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The Chicago Manual of Style, fifteenth edition (2003) agrees with Microsoft Word's punctuation checker. Here is the relevant paragraph in Chicago: 6.40 Repeated adjective. When an adjective is repeated before a noun, a comma normally appears between the pair. "You're a bad, bad dog!" Many, many people have enjoyed the book. To ...


3

I don't think the parenthesis idea works at all. Let's remove "we suddenly see": Are a dozen or more sailing in the clear blue sky? Ok. (I'd love to know what are sailing in the blue sky). So, what did we take out? we suddenly see Either this means "see" literally; in which case we can count "them" Or "see" means to be aware of - Merriam ...


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I would punctuate it like this: Should this discussion result in a definite need for additional funding, I will submit a request for additional dollars at that time.


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Yes, the quotation from Bachelard would be better with a comma before the "and", rather than after. However, it would be even better with a semicolon replacing the "and": ". . .the same tonality as home; by recalling these memories, . . . " It would not be good punctuation to leave out all commas. One would not say this sentence aloud with no pause, so ...


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A comma would be considered correct usage. If starting the sentence with a prepositional phrase, then a comma should separate the phrase from the rest of the sentence. In this regard, it is submitted that the assessment took place before the amendment of the said legal provisions. This page has some good examples of how to use prepositions and ...


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As Robusto points out in comments beneath the question, there is no universally acknowledged rule governing whether to include or omit a comma after a conjunction at the beginning of a sentence. Robusto reports preferring to include such commas in academic documents, but many other writers and editors would not include them. In my experience copyediting ...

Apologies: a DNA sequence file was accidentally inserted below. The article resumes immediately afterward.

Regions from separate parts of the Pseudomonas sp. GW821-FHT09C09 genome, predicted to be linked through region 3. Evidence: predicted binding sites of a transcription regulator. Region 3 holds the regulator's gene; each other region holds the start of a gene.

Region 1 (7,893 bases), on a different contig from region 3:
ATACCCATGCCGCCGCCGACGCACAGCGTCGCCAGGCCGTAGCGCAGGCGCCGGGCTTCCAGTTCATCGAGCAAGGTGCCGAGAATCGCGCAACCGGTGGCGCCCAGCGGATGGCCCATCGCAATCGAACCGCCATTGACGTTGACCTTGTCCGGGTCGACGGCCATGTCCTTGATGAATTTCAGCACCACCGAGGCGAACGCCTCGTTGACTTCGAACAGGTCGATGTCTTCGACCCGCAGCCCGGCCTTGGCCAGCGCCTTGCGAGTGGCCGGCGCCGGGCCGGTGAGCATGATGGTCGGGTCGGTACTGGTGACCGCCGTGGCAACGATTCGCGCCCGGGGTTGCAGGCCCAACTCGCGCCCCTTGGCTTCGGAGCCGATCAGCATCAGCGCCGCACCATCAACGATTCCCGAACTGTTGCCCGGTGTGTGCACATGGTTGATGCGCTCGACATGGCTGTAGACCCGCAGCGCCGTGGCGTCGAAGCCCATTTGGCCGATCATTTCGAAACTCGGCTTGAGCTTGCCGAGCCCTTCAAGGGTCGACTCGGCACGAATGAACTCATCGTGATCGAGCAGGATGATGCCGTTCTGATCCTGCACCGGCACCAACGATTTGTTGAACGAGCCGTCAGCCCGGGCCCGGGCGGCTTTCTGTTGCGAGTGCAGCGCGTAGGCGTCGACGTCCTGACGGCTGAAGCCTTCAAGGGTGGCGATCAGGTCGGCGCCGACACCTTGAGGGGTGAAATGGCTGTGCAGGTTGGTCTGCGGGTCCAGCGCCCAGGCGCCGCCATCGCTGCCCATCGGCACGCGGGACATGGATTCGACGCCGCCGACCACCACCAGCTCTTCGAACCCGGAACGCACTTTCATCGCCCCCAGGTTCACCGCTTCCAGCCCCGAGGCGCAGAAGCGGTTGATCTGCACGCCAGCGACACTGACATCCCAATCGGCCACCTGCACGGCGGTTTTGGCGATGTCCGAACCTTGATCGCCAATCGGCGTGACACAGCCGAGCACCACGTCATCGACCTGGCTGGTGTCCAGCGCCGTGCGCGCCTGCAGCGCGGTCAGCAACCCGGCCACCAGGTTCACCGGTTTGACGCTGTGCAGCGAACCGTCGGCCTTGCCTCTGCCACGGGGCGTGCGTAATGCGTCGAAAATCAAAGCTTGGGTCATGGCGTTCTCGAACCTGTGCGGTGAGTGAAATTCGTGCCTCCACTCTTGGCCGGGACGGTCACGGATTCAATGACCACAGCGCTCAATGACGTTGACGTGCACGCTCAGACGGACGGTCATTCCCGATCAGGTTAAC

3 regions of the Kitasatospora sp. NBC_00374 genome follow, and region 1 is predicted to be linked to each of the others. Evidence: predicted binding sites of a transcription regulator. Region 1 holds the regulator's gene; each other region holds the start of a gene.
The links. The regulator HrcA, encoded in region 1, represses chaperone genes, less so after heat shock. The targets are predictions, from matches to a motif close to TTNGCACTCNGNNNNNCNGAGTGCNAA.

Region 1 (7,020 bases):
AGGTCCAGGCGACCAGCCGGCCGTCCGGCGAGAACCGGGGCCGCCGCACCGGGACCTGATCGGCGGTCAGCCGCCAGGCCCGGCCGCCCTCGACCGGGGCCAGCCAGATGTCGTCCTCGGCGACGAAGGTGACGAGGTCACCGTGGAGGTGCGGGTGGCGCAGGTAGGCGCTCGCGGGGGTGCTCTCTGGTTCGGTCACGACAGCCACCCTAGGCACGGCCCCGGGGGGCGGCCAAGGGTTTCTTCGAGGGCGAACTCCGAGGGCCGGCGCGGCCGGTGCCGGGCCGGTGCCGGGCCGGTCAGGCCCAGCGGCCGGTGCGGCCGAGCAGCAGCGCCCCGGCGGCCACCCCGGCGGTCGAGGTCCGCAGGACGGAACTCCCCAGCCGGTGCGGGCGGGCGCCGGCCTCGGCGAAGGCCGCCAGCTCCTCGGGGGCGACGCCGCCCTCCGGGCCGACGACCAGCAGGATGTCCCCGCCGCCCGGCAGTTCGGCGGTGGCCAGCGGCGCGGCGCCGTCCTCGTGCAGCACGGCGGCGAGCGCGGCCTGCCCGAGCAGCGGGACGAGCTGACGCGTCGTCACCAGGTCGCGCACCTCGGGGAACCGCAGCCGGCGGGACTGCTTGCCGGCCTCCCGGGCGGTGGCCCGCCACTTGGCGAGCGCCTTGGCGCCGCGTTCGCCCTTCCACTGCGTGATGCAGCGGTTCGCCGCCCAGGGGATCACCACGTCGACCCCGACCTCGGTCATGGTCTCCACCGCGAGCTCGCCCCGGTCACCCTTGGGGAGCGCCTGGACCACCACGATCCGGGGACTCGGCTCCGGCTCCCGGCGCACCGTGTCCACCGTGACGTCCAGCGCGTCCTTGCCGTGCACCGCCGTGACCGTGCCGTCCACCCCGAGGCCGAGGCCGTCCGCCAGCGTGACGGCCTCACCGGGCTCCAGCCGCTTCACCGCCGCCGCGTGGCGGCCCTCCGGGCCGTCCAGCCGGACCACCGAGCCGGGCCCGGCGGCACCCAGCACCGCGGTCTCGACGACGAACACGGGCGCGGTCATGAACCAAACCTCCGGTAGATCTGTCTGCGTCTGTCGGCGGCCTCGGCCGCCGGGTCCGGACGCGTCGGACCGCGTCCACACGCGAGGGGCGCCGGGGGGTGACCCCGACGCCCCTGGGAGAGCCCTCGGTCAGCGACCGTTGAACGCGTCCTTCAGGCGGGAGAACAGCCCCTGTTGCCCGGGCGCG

1

I'd use semicolons for this; you can use commas for subdivisions. I'd also change the order a bit, to stick the list at the end. I've used a variety of punctuation marks, which I think gives greater clarity (hope no-one disagrees). The principal constituents of carbonate rocks (the base of the classification model of common carbonate minerals) are ...


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You have a compound infinitive describing your job: "to extract and to calculate." You also have a predicate complement "lethal" in the relative clause "that could be lethal." You have to decide whether leaving out the comma will momentarily mislead your reader into thinking that the complement might turn out to be compound, as in "that could be lethal ...


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I will back my statement up based on the fact that I have a bachelor's degree with a minor in English, and that I have a few grey hairs. We must keep in mind that there is no official sanctioning body that dictates how to use commas in a salutation that includes the word "Hello." In my years, I have come across many different interpretations on how to ...


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The comma may be present or absent in this case.


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The teacher is mistaken, though they are equivalent in your first two sample sentences. "I can't see you -- are you here?" is grammatical, but "I can't see you, are you here?" is a comma splice. "What the --" isn't a complete phrase, but it's acceptable in dialog. "What the," would not be. Similarly, "What the -- oh, there you are" would be acceptable in ...


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I don't think the problem is with however. These rules will make my point clear. You can also use however near the beginning of a sentence to mean ‘but’, ‘nevertheless’ or ‘regardless of the fact’. It is often used this way for emphasis. The 2010–2011 Federal Budget was no fiscal revolution. It did, however, mark the first ‘real’ step towards ...


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If the platform uses HTML, CSS, and Bootstrap to connect people and systems, I can't see any advantage to introducing a pause before "using"—and you certainly wouldn't gain anything by putting a comma after "Bootstrap." That is, the minimally punctuated sentence Develop the front end of a platform using HTML, CSS, and Bootstrap to connect people and ...


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Start by abandoning the notion that these adverbs are in any sense "conjunctive". They define the semantic relationship between two clauses, but they do not conjoin them in the grammatical sense of fusing them into a single syntactic unit. (In all of the examples in your comments that is accomplished by an actual conjunction, and.) That is why ...



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